Monday, April 8, 2013

An Introduction to Large Sensor Compact Cameras

In the last few years we have seen a new trend in compact cameras. Select manufacturers have decided to trade making a camera as small as possible for the higher image quality that comes with having a larger sensor.

The benefit of a large sensor is improved image quality. It gives better dynamic range, better colors, and better low-light performance. To make the most of these sensors, the companies have also looked at the other aspects of the camera to make it appeal to a more discerning photographer. They are coupling them with a higher-grade lens that is able to optimize the photos coming out of the camera. They also have paid special attention to the controls. Some companies have gone for simple controls, while others try to pack the camera full of features. All of the cameras are designed for professional photographers who may want something smaller to have on the side, or for an advanced amateur who appreciates what these cameras offer.


The first large sensor compact released was the Leica X1. The X1 has a 12 megapixel APS-C sensor that is the same size that many DSLRs use. The X1 was designed to be easy to operate, with the best possible image quality. They created a 24mm (36mm equivalent) f2.8 lens that was designed specifically for this camera. It is sharp, with great color reproduction. This is a camera for a person who likes to take their time when taking their photos, and is looking for the best possible image quality. Leica has followed the X1 with the X2. In typical Leica fashion, the X2 is an evolution of the X1. It offers a higher resolution of 16 megapixels, a faster auto focus system, and a few other improvements. 


Perhaps the most popular of these new cameras has been the Fuji X100. It has a 12 megapixel APS-C sensor and 35mm equivalent lens and looks like a classic rangefinder camera. Fuji incorporated a hybrid viewfinder into the X100 that is switchable between an optical or electronic viewfinder at the flip of a switch. This allows the photographer to work in whichever way they prefer. The X100 has been widely adopted for the quality of it’s photos and innovative design. And like Leica, Fuji has recently updated the X100 to the X100s. Fuji has included it’s new 16 megapixel X Trans sensor that has a unique filter array to improve the overall resolution of the camera. Fuji has improved AF as well as the low light capabilities of the camera.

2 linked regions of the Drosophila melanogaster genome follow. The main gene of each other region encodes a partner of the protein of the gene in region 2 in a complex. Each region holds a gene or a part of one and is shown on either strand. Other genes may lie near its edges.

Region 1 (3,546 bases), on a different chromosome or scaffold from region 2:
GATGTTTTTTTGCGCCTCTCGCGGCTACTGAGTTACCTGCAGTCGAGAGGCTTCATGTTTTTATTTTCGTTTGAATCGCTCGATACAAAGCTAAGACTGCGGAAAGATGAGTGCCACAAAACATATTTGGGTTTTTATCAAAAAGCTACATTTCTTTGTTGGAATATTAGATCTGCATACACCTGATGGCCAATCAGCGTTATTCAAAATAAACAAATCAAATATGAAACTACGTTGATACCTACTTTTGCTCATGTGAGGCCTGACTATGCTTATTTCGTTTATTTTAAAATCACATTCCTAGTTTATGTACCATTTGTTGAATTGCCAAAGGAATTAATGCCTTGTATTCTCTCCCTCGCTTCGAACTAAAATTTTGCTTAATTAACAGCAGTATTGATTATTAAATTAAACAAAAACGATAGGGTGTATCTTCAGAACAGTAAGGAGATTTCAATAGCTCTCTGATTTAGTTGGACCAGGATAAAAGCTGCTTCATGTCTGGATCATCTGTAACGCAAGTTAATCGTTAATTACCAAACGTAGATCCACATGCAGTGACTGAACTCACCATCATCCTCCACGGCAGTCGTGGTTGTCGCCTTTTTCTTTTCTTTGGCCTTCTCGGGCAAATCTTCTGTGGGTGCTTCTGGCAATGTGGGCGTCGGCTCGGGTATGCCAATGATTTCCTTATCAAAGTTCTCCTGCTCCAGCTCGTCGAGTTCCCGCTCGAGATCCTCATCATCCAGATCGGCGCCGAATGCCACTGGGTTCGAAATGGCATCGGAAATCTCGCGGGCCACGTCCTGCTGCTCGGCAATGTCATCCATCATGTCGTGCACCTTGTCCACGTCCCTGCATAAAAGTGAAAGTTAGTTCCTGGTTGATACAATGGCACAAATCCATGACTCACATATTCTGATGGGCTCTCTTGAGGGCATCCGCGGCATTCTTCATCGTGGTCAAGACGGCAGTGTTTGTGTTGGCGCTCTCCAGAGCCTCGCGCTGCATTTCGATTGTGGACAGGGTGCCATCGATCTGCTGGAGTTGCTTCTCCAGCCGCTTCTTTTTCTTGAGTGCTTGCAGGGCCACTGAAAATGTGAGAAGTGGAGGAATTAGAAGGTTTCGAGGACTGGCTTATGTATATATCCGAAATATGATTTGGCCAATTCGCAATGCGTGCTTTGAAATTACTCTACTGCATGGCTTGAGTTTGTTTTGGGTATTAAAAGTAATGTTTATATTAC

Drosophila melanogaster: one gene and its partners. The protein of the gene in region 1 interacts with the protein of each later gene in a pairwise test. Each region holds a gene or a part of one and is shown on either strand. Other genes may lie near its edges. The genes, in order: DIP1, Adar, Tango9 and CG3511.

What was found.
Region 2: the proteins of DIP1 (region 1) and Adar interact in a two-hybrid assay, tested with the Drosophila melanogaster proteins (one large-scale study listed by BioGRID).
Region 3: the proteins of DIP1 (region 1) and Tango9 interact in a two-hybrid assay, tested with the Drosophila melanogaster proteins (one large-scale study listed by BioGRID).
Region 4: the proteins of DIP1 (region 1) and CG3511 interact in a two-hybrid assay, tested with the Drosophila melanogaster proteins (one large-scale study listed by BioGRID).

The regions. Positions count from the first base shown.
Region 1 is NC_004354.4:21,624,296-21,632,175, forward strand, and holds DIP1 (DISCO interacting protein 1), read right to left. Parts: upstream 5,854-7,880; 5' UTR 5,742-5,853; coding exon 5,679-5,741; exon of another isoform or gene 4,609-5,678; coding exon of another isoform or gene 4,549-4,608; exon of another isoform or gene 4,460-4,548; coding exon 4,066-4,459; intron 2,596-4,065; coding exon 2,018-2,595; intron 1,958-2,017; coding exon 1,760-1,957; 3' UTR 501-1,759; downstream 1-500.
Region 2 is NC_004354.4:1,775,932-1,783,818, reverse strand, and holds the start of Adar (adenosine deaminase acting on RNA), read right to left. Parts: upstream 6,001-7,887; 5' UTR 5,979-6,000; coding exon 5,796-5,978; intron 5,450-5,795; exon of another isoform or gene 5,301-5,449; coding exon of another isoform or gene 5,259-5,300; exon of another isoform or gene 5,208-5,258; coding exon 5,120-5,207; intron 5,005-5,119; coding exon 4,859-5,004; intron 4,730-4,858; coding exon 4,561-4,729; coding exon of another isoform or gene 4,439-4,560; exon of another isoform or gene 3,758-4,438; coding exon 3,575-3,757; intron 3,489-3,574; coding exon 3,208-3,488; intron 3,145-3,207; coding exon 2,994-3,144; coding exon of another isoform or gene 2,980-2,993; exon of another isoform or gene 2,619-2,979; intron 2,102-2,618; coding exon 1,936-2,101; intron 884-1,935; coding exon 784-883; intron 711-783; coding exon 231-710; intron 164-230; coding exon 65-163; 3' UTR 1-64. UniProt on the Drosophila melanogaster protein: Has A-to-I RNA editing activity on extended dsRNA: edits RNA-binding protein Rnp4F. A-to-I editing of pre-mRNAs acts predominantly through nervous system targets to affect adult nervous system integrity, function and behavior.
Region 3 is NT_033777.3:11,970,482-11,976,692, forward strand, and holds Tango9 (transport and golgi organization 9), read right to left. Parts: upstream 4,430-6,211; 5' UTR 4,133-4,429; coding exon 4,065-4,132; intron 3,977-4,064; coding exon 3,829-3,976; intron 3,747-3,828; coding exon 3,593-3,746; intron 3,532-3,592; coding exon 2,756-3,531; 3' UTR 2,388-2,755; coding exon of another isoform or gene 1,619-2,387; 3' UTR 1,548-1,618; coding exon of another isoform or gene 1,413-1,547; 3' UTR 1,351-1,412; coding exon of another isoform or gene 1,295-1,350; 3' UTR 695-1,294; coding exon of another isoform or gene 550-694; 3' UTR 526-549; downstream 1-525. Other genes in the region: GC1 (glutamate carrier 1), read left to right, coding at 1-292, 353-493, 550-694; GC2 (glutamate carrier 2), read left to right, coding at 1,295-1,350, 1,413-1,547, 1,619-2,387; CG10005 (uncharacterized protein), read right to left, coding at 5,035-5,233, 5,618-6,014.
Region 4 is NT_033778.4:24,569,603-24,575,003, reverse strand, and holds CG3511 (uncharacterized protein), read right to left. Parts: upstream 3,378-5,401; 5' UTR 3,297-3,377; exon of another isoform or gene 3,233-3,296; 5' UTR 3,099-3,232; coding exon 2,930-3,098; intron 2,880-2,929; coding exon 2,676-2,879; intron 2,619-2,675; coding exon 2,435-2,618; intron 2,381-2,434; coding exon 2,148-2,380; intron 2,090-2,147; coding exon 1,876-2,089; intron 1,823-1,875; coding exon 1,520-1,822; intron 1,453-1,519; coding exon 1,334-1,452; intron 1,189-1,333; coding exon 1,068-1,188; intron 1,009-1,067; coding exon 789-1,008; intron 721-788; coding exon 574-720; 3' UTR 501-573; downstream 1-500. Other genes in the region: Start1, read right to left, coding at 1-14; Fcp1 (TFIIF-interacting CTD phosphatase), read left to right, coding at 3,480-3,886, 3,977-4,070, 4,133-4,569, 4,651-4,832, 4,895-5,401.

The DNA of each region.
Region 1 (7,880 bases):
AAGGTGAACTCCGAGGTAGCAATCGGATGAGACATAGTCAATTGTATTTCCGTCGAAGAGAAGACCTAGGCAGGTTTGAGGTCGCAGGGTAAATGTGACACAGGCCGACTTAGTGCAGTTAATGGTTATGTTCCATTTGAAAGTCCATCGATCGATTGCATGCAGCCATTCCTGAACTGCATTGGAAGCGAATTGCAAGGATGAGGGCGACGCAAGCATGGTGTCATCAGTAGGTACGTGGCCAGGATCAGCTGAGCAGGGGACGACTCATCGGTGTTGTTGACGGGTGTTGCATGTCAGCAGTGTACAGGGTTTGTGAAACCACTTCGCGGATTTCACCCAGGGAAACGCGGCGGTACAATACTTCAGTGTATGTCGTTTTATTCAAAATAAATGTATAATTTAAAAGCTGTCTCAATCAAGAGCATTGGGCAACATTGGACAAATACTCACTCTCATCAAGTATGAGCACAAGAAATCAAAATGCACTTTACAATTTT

Canon took a different approach when designing the G1X. Instead of using an APS-C sensor, the sensor in the G1X is 20 percent smaller, but is still larger than other point and shoot cameras on the market. They also included a zoom with a 28-112mm equivalent range. Canon wanted this to be a good back up to photographers who are using their DSLR cameras.  The controls will be familiar to someone who uses a Canon 5D Mark III or 7D. There is also an articulated screen for more versatility in composing photos or video.


Sony has made an exciting entrance into this market by releasing the RX1. It is the first company to release a compact camera with a full frame sensor. This means that the sensor is the same size as a 35mm negative and the same as the top DSLR cameras. This allows the best possible image quality. They have mated it with a Carl Zeiss 35mm f2 lens that was designed especially for this camera. It has the photo quality of the best cameras on the market, but is small enough to fit into a jacket pocket. Sony has delivered an unparalleled tool for photo taking. From it’s small size to it’s amazing photos, this is a camera for the photographer who wants the best compact camera available.

 

The new kid on the block is the Nikon Coolpix A. It has a 16 megapixel APS-C sensor and a 28mm f2.8 lens. They decided on a wider angle lens, to separate the Coolpix A from the pack. They have made it easy to use for someone using their medium range DSLR camera or the high-end point and shoots like the P7700. It has many of the features found in Nikon’s best cameras, including the Creative Lighting System for amazing TTL flash photography.

This is a segment of cameras that I see growing over the next few years as camera phones continue to be used as the go-to camera for most people. People are going to need a reason to buy a compact camera instead of using their phones, and this just might be the answer. 

- Josh Bearden

4 comments:

  1. Nice article, it would be nice to include the Sigma DP series of cameras in your list.

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  2. No mention of Pentax, Ricoh, or Samsung?

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  3. The first large sensor compact was Sigma DP1

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  4. I am agree with Mr. Anonymous, Sigma DP was the first one before all this cameras you listed.

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